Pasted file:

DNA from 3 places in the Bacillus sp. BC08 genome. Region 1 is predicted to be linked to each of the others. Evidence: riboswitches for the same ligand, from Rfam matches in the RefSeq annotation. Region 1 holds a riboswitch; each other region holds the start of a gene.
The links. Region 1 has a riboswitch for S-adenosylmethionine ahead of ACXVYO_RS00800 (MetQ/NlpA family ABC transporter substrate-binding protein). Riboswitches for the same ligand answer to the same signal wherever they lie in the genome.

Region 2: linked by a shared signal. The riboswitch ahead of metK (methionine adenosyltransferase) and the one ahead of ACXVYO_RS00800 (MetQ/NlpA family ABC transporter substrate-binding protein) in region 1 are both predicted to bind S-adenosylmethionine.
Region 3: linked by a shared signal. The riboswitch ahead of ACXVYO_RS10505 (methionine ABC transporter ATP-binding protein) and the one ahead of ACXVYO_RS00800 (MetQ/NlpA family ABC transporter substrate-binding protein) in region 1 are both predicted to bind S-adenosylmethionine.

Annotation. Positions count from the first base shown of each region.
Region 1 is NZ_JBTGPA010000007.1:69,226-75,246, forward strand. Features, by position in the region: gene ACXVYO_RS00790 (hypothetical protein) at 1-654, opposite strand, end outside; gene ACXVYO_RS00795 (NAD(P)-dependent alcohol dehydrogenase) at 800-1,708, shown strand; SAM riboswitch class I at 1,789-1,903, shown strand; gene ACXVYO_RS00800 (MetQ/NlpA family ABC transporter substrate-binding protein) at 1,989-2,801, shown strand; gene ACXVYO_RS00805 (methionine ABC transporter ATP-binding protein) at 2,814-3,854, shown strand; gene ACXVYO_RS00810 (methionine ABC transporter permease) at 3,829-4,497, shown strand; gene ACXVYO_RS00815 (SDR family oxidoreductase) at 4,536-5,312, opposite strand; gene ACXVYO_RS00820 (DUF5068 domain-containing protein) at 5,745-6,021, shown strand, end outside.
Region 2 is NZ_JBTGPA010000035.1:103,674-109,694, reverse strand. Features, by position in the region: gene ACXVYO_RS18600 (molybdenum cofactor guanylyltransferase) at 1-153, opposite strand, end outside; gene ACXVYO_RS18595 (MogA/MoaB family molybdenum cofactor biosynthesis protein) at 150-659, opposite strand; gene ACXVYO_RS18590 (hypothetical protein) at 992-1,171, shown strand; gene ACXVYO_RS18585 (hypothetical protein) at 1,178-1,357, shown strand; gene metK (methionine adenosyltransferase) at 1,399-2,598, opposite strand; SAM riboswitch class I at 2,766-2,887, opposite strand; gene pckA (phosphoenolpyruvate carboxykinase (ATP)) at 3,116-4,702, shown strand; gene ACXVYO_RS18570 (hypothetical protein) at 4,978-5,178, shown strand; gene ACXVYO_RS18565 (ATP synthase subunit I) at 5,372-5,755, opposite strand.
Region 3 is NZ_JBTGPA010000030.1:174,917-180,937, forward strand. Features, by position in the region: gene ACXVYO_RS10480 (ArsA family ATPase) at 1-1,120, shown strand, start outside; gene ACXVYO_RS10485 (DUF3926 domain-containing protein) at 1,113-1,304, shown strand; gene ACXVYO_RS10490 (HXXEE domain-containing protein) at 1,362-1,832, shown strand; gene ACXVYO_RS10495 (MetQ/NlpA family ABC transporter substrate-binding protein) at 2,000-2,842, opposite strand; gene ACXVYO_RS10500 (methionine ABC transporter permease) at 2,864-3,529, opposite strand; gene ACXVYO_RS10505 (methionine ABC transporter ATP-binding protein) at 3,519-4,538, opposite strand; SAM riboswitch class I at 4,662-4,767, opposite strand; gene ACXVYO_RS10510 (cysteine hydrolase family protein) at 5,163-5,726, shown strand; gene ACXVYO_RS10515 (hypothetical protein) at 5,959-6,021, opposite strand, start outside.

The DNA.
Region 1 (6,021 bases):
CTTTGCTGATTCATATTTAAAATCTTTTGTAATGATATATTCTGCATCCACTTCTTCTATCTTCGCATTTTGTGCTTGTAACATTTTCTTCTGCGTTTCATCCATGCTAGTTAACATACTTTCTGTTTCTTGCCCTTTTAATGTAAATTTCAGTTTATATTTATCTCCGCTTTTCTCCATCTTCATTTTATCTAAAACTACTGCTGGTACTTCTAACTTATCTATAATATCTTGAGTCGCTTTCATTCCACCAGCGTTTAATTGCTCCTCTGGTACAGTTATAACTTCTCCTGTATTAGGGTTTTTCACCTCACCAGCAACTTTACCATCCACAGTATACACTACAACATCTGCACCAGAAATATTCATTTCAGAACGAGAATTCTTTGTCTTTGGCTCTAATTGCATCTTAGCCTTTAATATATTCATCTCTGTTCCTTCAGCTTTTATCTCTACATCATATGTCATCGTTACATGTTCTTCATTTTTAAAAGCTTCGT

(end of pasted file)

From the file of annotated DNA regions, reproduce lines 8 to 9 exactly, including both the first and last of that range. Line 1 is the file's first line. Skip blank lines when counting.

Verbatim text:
Region 3 is NZ_JBTGPA010000030.1:174,917-180,937, forward strand. Features, by position in the region: gene ACXVYO_RS10480 (ArsA family ATPase) at 1-1,120, shown strand, start outside; gene ACXVYO_RS10485 (DUF3926 domain-containing protein) at 1,113-1,304, shown strand; gene ACXVYO_RS10490 (HXXEE domain-containing protein) at 1,362-1,832, shown strand; gene ACXVYO_RS10495 (MetQ/NlpA family ABC transporter substrate-binding protein) at 2,000-2,842, opposite strand; gene ACXVYO_RS10500 (methionine ABC transporter permease) at 2,864-3,529, opposite strand; gene ACXVYO_RS10505 (methionine ABC transporter ATP-binding protein) at 3,519-4,538, opposite strand; SAM riboswitch class I at 4,662-4,767, opposite strand; gene ACXVYO_RS10510 (cysteine hydrolase family protein) at 5,163-5,726, shown strand; gene ACXVYO_RS10515 (hypothetical protein) at 5,959-6,021, opposite strand, start outside.

The DNA.